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Publication numberUS4154692 A
Publication typeGrant
Application numberUS 05/852,276
Publication dateMay 15, 1979
Filing dateNov 17, 1977
Priority dateApr 15, 1976
Publication number05852276, 852276, US 4154692 A, US 4154692A, US-A-4154692, US4154692 A, US4154692A
InventorsJohn B. McElveen
Original AssigneeMcelveen John B
Export CitationBiBTeX, EndNote, RefMan
External Links: USPTO, USPTO Assignment, Espacenet
Fireproofing cellulose acetate, swelling in an alcohol
US 4154692 A
Abstract
This invention comprises a novel flame retardant process and solution whereby textile structures are rendered flame retardant.
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Claims(11)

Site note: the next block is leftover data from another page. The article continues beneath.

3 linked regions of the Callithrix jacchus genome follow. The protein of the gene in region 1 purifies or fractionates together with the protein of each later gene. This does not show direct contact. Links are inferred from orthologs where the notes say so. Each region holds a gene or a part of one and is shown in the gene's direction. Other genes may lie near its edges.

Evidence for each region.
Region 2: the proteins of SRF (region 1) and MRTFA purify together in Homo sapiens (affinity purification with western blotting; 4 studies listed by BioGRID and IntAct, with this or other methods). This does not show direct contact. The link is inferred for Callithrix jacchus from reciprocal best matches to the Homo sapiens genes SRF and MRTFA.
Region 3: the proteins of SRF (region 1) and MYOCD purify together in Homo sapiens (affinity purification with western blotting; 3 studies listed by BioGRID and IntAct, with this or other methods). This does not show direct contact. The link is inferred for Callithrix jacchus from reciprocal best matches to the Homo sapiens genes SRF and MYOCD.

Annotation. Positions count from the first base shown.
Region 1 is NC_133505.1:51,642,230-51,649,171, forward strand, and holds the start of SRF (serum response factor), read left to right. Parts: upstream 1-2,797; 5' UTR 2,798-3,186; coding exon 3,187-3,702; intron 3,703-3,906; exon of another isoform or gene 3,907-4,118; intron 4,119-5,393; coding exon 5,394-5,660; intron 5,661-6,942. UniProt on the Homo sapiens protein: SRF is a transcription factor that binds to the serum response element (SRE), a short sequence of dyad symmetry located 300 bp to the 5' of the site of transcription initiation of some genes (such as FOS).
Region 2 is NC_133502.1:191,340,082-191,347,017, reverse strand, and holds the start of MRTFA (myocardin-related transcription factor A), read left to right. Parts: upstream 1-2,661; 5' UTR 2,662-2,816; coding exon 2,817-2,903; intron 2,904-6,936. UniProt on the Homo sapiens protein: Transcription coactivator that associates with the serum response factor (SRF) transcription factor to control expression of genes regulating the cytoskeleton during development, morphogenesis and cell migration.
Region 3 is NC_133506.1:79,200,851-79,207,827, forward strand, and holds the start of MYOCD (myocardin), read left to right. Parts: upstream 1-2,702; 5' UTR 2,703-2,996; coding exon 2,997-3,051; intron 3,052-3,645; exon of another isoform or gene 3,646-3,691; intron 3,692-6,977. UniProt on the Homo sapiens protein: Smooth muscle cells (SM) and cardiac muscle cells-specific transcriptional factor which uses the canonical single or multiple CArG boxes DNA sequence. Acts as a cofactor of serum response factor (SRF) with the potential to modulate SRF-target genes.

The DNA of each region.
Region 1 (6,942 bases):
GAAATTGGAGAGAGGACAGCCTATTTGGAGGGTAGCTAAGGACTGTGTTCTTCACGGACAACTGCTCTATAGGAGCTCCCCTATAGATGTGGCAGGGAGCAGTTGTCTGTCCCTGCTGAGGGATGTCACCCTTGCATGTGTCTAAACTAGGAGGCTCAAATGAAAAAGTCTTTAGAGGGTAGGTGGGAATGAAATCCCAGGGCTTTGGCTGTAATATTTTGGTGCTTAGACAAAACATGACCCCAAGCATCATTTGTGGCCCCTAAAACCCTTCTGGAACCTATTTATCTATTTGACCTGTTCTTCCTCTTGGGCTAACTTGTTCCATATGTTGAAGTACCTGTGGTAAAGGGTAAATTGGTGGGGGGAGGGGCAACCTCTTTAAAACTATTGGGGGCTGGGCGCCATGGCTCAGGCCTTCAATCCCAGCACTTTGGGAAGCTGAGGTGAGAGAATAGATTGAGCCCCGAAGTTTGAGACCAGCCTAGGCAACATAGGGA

I claim:
1. A process for flame retarding cellulose acetate comprising: dissolving a water insoluble organic flame retardant in a solution of 20-80% water/80-20% monohydroxy alcohol having 1-4 carbon atoms, maintaining said solution at at least 90° F. while swelling and penetrating cellulose acetate with said solution.
2. A flame retardant process comprising applying a hot water/alcohol solution containing Tris-2,3 dibromopropyl phosphate to a textile structure, whereby said structure is rendered flame retardant.
3. A flame retardant process comprising applying a hot water/alcohol solution containing Tris-2,3 dichloropropyl phosphate to a textile structure, whereby said structure is rendered flame retardant.
4. A flame retardant process comprising applying a hot water/alcohol solution containing Ethyl-tetrabromo benzoate to a textile structure, whereby said structure is rendered flame retardant.
5. The textile structure of the process of claim 4.